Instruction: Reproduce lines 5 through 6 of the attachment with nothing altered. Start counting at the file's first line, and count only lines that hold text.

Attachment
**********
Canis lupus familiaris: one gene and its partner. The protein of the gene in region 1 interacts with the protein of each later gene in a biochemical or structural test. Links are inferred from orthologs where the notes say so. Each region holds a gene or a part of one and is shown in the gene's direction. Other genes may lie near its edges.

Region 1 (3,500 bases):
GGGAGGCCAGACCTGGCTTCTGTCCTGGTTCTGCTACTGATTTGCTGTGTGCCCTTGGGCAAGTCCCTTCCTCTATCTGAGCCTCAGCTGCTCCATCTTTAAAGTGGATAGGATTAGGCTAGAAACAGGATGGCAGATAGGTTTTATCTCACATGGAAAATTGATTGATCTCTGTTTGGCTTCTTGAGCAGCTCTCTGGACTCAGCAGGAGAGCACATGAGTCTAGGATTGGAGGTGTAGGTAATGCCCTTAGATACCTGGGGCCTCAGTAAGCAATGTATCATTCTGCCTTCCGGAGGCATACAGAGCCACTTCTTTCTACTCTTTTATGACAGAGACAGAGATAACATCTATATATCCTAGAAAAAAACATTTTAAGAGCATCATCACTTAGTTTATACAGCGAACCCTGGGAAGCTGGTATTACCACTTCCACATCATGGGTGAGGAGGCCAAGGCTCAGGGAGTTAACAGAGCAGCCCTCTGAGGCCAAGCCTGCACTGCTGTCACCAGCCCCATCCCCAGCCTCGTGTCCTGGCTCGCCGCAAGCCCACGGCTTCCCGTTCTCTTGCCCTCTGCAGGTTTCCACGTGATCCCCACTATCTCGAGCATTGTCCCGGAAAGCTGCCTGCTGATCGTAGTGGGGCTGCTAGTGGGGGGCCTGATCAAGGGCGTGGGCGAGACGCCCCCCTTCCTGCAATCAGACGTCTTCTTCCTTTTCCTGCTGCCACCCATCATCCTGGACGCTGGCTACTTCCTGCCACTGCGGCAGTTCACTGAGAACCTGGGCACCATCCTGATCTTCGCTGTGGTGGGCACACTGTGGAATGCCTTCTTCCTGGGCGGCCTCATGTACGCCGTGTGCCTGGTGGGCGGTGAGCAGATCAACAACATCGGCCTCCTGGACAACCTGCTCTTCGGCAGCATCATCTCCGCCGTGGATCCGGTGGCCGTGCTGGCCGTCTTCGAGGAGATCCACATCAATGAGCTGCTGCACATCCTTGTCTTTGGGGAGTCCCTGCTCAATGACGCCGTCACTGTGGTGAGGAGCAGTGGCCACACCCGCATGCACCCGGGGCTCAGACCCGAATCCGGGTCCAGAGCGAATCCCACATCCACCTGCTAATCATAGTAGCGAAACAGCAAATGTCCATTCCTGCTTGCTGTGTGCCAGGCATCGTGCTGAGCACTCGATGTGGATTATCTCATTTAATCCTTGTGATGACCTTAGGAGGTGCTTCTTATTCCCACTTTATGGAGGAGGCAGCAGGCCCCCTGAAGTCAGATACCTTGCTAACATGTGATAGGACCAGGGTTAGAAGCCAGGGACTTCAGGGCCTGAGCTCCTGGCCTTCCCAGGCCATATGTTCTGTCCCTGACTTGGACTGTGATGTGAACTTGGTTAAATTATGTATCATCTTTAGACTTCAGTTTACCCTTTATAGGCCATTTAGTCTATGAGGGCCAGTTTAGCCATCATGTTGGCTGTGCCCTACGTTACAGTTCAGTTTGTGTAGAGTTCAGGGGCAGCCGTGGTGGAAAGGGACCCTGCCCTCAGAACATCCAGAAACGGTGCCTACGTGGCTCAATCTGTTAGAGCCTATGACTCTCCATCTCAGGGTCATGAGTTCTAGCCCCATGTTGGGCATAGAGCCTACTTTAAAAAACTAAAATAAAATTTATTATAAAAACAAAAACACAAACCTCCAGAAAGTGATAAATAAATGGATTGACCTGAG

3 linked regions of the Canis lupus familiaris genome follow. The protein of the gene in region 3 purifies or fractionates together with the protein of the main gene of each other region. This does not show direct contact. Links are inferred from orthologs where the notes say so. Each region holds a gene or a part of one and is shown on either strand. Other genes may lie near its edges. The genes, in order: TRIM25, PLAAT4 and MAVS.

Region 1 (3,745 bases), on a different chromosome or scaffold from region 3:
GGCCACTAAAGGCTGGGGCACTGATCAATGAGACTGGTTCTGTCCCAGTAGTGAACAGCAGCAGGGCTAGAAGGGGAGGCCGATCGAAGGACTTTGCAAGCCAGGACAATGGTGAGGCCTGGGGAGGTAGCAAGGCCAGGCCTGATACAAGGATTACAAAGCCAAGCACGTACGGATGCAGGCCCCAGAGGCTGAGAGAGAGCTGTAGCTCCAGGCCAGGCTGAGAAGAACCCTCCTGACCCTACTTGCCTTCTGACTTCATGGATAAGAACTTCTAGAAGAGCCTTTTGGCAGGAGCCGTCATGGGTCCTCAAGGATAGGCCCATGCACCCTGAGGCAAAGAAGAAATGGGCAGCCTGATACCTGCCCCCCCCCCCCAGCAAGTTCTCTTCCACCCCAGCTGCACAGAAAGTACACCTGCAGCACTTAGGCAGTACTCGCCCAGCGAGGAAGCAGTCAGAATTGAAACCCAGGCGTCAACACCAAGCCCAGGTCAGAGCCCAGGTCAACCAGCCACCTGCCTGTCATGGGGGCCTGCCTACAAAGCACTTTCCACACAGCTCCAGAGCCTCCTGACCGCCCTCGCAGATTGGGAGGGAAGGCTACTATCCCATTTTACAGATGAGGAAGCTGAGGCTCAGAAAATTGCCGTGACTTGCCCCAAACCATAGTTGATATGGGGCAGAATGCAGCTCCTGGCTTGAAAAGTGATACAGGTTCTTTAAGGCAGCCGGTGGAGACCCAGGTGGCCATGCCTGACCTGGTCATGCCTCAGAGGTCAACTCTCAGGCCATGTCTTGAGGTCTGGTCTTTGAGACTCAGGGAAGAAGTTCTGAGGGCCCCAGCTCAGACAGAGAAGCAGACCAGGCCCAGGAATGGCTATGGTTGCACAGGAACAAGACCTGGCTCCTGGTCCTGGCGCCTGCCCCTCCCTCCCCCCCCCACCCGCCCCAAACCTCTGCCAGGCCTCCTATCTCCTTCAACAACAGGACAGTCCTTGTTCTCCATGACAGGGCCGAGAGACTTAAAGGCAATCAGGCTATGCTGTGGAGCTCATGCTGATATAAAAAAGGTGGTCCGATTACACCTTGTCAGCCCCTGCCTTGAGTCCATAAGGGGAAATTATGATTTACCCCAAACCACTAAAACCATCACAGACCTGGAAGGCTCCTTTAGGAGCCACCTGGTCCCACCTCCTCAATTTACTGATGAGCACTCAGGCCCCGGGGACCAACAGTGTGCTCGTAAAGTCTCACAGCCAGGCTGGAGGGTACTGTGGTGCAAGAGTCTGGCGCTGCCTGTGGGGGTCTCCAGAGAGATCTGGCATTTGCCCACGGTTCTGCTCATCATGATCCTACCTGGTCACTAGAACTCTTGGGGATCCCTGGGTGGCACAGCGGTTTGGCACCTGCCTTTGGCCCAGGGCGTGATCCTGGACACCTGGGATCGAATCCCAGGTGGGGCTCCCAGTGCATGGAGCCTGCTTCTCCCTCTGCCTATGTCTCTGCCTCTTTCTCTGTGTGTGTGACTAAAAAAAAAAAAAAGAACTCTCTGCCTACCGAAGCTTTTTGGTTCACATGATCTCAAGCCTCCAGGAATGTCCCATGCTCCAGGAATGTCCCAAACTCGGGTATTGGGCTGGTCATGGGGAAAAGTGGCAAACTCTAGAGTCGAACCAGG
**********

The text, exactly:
Region 1 (3,745 bases), on a different chromosome or scaffold from region 3:
GGCCACTAAAGGCTGGGGCACTGATCAATGAGACTGGTTCTGTCCCAGTAGTGAACAGCAGCAGGGCTAGAAGGGGAGGCCGATCGAAGGACTTTGCAAGCCAGGACAATGGTGAGGCCTGGGGAGGTAGCAAGGCCAGGCCTGATACAAGGATTACAAAGCCAAGCACGTACGGATGCAGGCCCCAGAGGCTGAGAGAGAGCTGTAGCTCCAGGCCAGGCTGAGAAGAACCCTCCTGACCCTACTTGCCTTCTGACTTCATGGATAAGAACTTCTAGAAGAGCCTTTTGGCAGGAGCCGTCATGGGTCCTCAAGGATAGGCCCATGCACCCTGAGGCAAAGAAGAAATGGGCAGCCTGATACCTGCCCCCCCCCCCCAGCAAGTTCTCTTCCACCCCAGCTGCACAGAAAGTACACCTGCAGCACTTAGGCAGTACTCGCCCAGCGAGGAAGCAGTCAGAATTGAAACCCAGGCGTCAACACCAAGCCCAGGTCAGAGCCCAGGTCAACCAGCCACCTGCCTGTCATGGGGGCCTGCCTACAAAGCACTTTCCACACAGCTCCAGAGCCTCCTGACCGCCCTCGCAGATTGGGAGGGAAGGCTACTATCCCATTTTACAGATGAGGAAGCTGAGGCTCAGAAAATTGCCGTGACTTGCCCCAAACCATAGTTGATATGGGGCAGAATGCAGCTCCTGGCTTGAAAAGTGATACAGGTTCTTTAAGGCAGCCGGTGGAGACCCAGGTGGCCATGCCTGACCTGGTCATGCCTCAGAGGTCAACTCTCAGGCCATGTCTTGAGGTCTGGTCTTTGAGACTCAGGGAAGAAGTTCTGAGGGCCCCAGCTCAGACAGAGAAGCAGACCAGGCCCAGGAATGGCTATGGTTGCACAGGAACAAGACCTGGCTCCTGGTCCTGGCGCCTGCCCCTCCCTCCCCCCCCCACCCGCCCCAAACCTCTGCCAGGCCTCCTATCTCCTTCAACAACAGGACAGTCCTTGTTCTCCATGACAGGGCCGAGAGACTTAAAGGCAATCAGGCTATGCTGTGGAGCTCATGCTGATATAAAAAAGGTGGTCCGATTACACCTTGTCAGCCCCTGCCTTGAGTCCATAAGGGGAAATTATGATTTACCCCAAACCACTAAAACCATCACAGACCTGGAAGGCTCCTTTAGGAGCCACCTGGTCCCACCTCCTCAATTTACTGATGAGCACTCAGGCCCCGGGGACCAACAGTGTGCTCGTAAAGTCTCACAGCCAGGCTGGAGGGTACTGTGGTGCAAGAGTCTGGCGCTGCCTGTGGGGGTCTCCAGAGAGATCTGGCATTTGCCCACGGTTCTGCTCATCATGATCCTACCTGGTCACTAGAACTCTTGGGGATCCCTGGGTGGCACAGCGGTTTGGCACCTGCCTTTGGCCCAGGGCGTGATCCTGGACACCTGGGATCGAATCCCAGGTGGGGCTCCCAGTGCATGGAGCCTGCTTCTCCCTCTGCCTATGTCTCTGCCTCTTTCTCTGTGTGTGTGACTAAAAAAAAAAAAAAGAACTCTCTGCCTACCGAAGCTTTTTGGTTCACATGATCTCAAGCCTCCAGGAATGTCCCATGCTCCAGGAATGTCCCAAACTCGGGTATTGGGCTGGTCATGGGGAAAAGTGGCAAACTCTAGAGTCGAACCAGG